I have a tissue image that I have segmented via QuPath. I was wondering if it was possible to apply the exact same segmentation coordinates to another tissue image I have. Basically I have scanned over a 500x500um FOV multiple times. I am using a DNA marker as my detection channel for watershed cell detection/segmentation. After each scan, my DNA marker gets weaker and weaker to the point where I can’t use it to segment. Because of this, I would like to use my initial scan that has very nice DNA staining and is well segmented and apply that same segmentation mask to the other depths.
If anyone has any suggestions, it would be much appreciated.
Would it be feasible to concatenate a ‘good’ channel for segmentation to each image (eg using Fiji) then use the cell segmentation in QuPath using that channel as normal?
Otherwise, transferring cells from one image to another would be possible (currently with scripting), but a complication is that all the existing measurements for the cell objects would relate to the original image. Calculating new measurements on the new image would be difficult, since they are generated at the end of the cell detection step.
There is ‘Add intensity features’ but it doesn’t do quite the same thing (eg restricted by cell compartment) - I’m not sure if that matters for your application or not.
A quick and hopefully non-dangerous addendum to this:
Since you can now use Add Intensity Features for both the whole cell and the Nucleus alone, you can create cytoplasmic mean measurements as well with a little scripting.
[(Total cell intensity mean * total cell area) - (nuclear intensity mean * nuclear area)]/(Total cell area - nuclear area)
You would need to run Add intensity features twice, once to get the whole cell and once to get the nuclear measurements. It can also be impacted by things like your chosen pixel size, so it might not mean exactly the same thing as the original cell detection measurements.
One last note, I guess, is that you may want to make sure you overwrite the exact names of the measurements so that scripts/classifiers run smoothly across your images.
In response to both Pete and Research_Associate, the concatenation of the “good” channel is a nice idea. The only issue is I also want to analyze that “good” (DNA) channel across every depth as well, and I can’t do so if I I’m concatenating the initial good one to every image. Unless there was a way to concatenate it using a different name?
RA’s suggestion worked well (by copying the .qpdata files from one image to another and re-generating measurements using Add Intensity Features). However, it’s strange because I’m just realizing now that there is no sum measurement. I even tried creating a new project, re-segmenting on just one image and I’m not seeing any sum measurement in my detection results. Also, of course, when I’m re-computing measurements using Add Intensity Features, there is no sum option.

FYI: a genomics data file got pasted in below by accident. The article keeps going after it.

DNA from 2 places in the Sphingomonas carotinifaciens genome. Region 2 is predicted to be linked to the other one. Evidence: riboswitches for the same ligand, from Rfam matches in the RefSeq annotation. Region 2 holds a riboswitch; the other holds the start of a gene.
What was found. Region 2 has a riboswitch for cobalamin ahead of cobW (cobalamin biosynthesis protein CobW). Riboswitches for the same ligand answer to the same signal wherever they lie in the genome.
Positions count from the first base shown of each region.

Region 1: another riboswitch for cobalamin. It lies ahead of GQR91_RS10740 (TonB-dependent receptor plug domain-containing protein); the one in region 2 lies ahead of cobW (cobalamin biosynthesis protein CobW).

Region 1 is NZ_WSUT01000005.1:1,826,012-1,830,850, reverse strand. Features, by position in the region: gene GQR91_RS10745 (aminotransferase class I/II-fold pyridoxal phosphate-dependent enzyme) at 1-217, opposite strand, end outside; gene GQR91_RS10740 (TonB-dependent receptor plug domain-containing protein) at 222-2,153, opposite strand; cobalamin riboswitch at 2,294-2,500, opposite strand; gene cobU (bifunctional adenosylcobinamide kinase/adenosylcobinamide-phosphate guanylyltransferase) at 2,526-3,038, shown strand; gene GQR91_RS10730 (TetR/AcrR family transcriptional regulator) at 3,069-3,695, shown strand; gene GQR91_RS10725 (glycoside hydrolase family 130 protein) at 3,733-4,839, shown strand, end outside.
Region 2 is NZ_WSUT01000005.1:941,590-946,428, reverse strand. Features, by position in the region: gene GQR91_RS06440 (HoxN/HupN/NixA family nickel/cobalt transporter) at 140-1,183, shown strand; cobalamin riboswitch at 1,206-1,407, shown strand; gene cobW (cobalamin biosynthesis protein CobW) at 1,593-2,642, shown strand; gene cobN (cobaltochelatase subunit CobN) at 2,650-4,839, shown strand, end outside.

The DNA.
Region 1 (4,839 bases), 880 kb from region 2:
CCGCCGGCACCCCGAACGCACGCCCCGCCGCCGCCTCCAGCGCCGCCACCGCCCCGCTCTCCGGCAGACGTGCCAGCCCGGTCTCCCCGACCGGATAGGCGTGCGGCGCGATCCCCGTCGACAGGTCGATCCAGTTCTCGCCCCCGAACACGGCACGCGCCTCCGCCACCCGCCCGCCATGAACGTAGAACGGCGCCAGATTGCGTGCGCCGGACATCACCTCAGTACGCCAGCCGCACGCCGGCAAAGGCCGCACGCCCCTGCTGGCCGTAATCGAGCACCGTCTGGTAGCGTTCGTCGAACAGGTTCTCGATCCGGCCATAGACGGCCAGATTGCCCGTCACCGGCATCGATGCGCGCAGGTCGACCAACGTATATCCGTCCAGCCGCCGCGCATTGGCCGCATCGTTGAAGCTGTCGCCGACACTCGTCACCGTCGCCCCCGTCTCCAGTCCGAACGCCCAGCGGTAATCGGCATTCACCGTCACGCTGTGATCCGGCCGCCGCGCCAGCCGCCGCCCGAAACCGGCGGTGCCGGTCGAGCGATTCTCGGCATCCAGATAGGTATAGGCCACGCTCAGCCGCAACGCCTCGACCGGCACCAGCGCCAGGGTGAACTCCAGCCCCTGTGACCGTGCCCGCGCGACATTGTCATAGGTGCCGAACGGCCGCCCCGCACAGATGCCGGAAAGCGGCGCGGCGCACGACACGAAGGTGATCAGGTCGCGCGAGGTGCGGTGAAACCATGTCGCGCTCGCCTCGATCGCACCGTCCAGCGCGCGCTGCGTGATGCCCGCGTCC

To generate a psudo sum measurement I was thinking of taking the calculated intensity feature mean and multiplying by the pixel size and multiplying by the area of the segmented cell
(mean * pixel size * area of cell) to calculate the sum of that channel in each segmented cell. I’m not sure if this a very kosher way of calculating sum or if I’m just missing something. This question could probably also be a separate topic, but I figured I would post it here for now.
Assuming your pixel size remains the same across images, I guess whether you factor it into the calculation or not probably doesn’t change the overall conclusions - it really just impacts how to name the measurement to avoid confusion.
That’s true, but as long as you’re aware of that I think it could work. Add intensity features uses different naming from cell detection, so it should be clear where the measurements came from originally.
Only comments I would have is that if you want to compare cell to cell, there is no need to multiply by the pixel size, as that will be the same for every cell. If you are looking for greater accuracy across varying conditions (lighting, microscopes), you might also need to be more careful about subtracting out background levels, so there would be an extra term in the above equation to remove background levels of intensity. That is usually more necessary for widefield imaging, and is covered in Pete’s link on integrated density, I think.
It might be useful to see one or two of your images to make a better determination, but I’d be a bit nervous about essentially treating a column as a cell. The greater Z distance you include, the more likely you are to start including overlapping cells as part of the same cell.
If you want to dig into some examples of calculating your measurements, I keep some here. Note that they won’t all be written for your version of QuPath, whichever one you happen to be using at the time. It isn’t amazingly well curated.
I suppose it would be easier to only use the Add intensity feature measurements, for consistency.